Yesterday after the big feast, your friendly and conservation-minded Planet Natural Blogger noticed something he notices every year at Thanksgiving: how much food is being discarded. The abundance made me think of all the foodstuff that becomes waste and how much it generates once in the landfill. And just like that, I had something to put at the top of my Christmas list: a Bokashi bucket!
Bokashi is a self-contained, anaerobic method of composting that accepts things that, for reasons of pests, varmints and sanitation, shouldn’t go into your regular compost heap. Bokashi is actually the bran or other grain meal that is inoculated with beneficial, highly active microbes that will turn food scraps into a useable compost tea. This tea is so potent you wouldn’t want to use it directly on plants right away. Instead it’s allowed to mellow over a period of a couple weeks, then diluted; or buried in your garden soil in increments that temper its life-boosting power.
#1 KITCHEN COMPOSTER
The All Seasons® Bokashi Bucket uses beneficial bacteria to quickly ferment organic table scraps into a nutrient-rich soil enhancer in just 2-4 weeks. Works without unpleasant odors and can be stored neatly under the kitchen sink for easy access.
A Bokashi bucket is the sealed system in which the compost, dusted with the inoculant, is made. Gardeners and those just wanting to keep their food scraps out of the landfill will put one under their sink, out in the garage, even on the balcony to their apartment. Food scraps — including dairy and bones! — are compressed inside the bucket and voila! If done correctly, in about a month you end up with the Bokashi tea, a potent (and acidic) amendment that’s drawn from a spigot at the bottom of the bucket. It’s said that it can be added to your vermi-composting pile and the worms will help finish it without any danger to themselves. (I haven’t tried this and would want to question those that have before attempting.) This stuff is valuable and I wouldn’t mind getting a Mason jar half full of it to use later as a supplement. Just be sure it loses its acidity, which happens slowly over time, or quickly with adjustment, and that it has a chance to “finish” once you draw it from the spigot at the bottom of the bucket.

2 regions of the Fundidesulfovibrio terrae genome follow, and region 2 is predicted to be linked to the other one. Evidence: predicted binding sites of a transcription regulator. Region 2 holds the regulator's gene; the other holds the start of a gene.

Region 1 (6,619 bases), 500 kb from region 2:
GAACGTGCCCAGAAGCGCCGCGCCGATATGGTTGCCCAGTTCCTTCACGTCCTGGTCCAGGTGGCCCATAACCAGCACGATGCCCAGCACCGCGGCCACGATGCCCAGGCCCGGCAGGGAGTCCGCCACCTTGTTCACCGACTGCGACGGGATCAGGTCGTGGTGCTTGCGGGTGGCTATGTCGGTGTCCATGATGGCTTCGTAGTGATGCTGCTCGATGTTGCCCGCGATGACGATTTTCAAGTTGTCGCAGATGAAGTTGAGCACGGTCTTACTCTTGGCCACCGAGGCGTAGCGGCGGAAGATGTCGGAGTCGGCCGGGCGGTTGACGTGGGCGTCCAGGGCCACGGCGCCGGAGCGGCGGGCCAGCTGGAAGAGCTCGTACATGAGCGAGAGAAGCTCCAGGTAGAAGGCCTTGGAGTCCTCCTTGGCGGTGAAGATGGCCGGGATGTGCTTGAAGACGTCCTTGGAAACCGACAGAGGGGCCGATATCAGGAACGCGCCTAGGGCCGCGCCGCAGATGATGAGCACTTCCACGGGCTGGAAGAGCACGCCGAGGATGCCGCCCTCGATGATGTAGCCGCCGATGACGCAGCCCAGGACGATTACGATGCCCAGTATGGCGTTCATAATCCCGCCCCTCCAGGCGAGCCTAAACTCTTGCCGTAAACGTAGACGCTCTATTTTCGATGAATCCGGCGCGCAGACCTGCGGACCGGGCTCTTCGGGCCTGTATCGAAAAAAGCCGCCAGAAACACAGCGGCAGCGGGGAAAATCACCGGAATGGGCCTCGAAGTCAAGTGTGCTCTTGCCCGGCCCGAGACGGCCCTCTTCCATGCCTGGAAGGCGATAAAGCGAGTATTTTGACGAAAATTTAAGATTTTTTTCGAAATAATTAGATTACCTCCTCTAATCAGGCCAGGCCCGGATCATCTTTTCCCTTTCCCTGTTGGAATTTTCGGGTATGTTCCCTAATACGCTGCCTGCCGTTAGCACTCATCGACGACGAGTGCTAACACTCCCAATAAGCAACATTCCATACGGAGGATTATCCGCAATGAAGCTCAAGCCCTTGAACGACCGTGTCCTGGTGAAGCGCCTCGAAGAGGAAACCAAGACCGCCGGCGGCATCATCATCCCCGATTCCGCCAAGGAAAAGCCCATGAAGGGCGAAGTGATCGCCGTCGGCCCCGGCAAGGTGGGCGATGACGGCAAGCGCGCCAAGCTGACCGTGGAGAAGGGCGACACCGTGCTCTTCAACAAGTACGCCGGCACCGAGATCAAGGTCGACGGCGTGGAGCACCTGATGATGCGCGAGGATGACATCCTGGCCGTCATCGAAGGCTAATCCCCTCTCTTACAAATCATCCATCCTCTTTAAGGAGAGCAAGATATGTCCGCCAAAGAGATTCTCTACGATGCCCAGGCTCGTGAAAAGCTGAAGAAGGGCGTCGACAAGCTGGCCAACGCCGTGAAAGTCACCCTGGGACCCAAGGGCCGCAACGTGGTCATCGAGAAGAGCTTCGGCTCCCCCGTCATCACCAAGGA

We’ll leave the details of Bokashi composting to the experts. But here’s our suggestion: wouldn’t this make an interesting and unusual holiday gift for the conservationist and/or gardener on your list? (I’m hinting here.) And, like a vermi-composter, a Bokashi system can be a great learning tool as your kids set-up, monitor and harvest from it. Classroom teachers, take note: Bokashi has great science project potential with a worthy goal…reducing landfill waste… and a valuable “green” end product. Imagine the possibilities. Santa, are you listening?